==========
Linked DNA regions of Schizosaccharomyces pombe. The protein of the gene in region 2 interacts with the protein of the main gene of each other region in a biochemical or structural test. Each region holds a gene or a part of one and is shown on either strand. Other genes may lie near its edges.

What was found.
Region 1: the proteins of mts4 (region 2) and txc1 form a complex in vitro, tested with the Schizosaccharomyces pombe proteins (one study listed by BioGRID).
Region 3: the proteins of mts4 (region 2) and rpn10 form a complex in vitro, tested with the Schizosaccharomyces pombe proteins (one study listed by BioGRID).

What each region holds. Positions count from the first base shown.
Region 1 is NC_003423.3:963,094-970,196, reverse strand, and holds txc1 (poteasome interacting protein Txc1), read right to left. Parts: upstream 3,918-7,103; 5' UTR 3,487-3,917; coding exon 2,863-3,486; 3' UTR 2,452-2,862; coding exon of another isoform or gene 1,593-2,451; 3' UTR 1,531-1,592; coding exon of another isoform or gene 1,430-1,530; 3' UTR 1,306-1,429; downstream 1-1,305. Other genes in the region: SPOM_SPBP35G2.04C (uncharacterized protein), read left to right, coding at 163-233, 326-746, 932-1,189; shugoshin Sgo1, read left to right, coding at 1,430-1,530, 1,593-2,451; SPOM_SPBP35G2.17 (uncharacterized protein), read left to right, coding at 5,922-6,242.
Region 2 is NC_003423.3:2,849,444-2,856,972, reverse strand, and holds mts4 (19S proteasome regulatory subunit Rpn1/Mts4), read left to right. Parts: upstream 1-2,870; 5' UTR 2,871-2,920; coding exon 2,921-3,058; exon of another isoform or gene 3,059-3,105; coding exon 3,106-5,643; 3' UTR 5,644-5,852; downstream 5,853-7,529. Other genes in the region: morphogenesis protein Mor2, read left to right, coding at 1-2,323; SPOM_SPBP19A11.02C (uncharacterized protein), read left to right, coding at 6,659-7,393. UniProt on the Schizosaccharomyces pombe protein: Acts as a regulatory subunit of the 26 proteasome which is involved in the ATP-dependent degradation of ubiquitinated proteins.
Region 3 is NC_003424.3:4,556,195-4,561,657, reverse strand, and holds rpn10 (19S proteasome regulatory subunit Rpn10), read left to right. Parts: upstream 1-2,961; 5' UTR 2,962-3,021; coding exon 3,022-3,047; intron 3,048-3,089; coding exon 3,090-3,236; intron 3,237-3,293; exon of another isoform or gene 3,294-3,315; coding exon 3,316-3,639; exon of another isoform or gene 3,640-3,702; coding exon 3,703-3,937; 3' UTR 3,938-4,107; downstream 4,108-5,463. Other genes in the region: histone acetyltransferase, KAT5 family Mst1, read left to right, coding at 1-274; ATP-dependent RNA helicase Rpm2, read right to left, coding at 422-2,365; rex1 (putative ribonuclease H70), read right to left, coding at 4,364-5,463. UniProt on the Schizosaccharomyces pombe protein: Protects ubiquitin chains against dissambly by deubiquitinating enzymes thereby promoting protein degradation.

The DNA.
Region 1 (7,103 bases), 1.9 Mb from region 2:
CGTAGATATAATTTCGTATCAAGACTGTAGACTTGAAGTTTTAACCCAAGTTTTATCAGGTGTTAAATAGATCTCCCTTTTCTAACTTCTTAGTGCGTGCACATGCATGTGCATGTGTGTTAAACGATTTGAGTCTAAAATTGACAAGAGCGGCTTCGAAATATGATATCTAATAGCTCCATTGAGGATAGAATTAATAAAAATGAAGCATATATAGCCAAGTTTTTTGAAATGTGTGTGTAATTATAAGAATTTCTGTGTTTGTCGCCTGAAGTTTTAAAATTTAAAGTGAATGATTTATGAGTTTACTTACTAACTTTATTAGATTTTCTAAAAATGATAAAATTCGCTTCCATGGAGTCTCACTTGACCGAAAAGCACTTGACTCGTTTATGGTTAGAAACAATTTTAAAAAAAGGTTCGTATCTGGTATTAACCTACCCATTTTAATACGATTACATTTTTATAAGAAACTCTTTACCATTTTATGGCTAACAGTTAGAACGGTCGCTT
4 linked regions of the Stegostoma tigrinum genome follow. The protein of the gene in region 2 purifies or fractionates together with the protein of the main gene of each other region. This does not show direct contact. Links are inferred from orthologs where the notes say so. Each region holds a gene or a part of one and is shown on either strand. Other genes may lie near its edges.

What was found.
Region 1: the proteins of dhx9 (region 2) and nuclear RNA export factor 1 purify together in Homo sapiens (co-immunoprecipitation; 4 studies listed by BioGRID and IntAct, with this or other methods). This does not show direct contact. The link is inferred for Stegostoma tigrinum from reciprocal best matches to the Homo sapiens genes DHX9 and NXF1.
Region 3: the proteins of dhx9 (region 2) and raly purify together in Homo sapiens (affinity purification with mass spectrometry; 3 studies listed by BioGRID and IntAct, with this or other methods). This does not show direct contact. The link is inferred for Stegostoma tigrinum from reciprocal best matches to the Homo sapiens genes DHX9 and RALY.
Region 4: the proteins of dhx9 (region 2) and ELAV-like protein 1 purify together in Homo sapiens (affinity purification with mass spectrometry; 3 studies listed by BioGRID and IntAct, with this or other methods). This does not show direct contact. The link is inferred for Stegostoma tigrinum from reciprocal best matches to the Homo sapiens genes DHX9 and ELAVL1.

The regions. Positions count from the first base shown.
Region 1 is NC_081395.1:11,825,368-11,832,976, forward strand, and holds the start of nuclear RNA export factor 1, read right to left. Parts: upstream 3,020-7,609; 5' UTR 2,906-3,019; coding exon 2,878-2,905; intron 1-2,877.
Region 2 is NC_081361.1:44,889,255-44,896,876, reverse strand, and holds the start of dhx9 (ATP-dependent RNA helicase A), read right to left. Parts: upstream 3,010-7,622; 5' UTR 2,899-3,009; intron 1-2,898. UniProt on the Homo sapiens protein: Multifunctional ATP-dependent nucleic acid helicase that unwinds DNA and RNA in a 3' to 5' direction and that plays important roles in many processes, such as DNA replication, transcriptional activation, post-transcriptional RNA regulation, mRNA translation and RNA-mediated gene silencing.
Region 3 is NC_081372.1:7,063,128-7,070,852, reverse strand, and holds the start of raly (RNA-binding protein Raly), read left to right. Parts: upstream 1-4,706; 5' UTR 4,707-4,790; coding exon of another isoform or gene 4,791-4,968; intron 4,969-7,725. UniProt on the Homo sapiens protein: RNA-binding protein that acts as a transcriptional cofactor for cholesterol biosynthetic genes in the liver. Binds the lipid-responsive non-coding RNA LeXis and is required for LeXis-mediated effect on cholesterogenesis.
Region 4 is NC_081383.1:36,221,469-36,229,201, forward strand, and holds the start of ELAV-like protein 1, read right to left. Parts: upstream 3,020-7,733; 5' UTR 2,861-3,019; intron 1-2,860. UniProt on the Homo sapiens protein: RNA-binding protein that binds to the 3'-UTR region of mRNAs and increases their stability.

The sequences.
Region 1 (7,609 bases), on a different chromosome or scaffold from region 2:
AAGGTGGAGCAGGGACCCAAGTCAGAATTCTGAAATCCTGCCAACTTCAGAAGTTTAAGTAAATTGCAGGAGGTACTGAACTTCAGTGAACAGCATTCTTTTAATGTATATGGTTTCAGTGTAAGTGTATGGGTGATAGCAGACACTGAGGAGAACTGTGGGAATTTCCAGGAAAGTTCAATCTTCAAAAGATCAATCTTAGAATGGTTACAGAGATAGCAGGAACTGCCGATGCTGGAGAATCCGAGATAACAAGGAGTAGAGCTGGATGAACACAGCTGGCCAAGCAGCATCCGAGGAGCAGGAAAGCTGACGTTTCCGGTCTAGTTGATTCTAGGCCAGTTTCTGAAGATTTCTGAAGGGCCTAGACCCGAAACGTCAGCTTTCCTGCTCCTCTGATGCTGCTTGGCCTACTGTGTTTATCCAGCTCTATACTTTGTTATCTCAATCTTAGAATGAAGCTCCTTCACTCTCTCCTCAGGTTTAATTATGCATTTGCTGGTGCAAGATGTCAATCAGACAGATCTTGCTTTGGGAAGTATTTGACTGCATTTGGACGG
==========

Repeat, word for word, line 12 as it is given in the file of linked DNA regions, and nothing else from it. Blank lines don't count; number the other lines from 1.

4 linked regions of the Stegostoma tigrinum genome follow. The protein of the gene in region 2 purifies or fractionates together with the protein of the main gene of each other region. This does not show direct contact. Links are inferred from orthologs where the notes say so. Each region holds a gene or a part of one and is shown on either strand. Other genes may lie near its edges.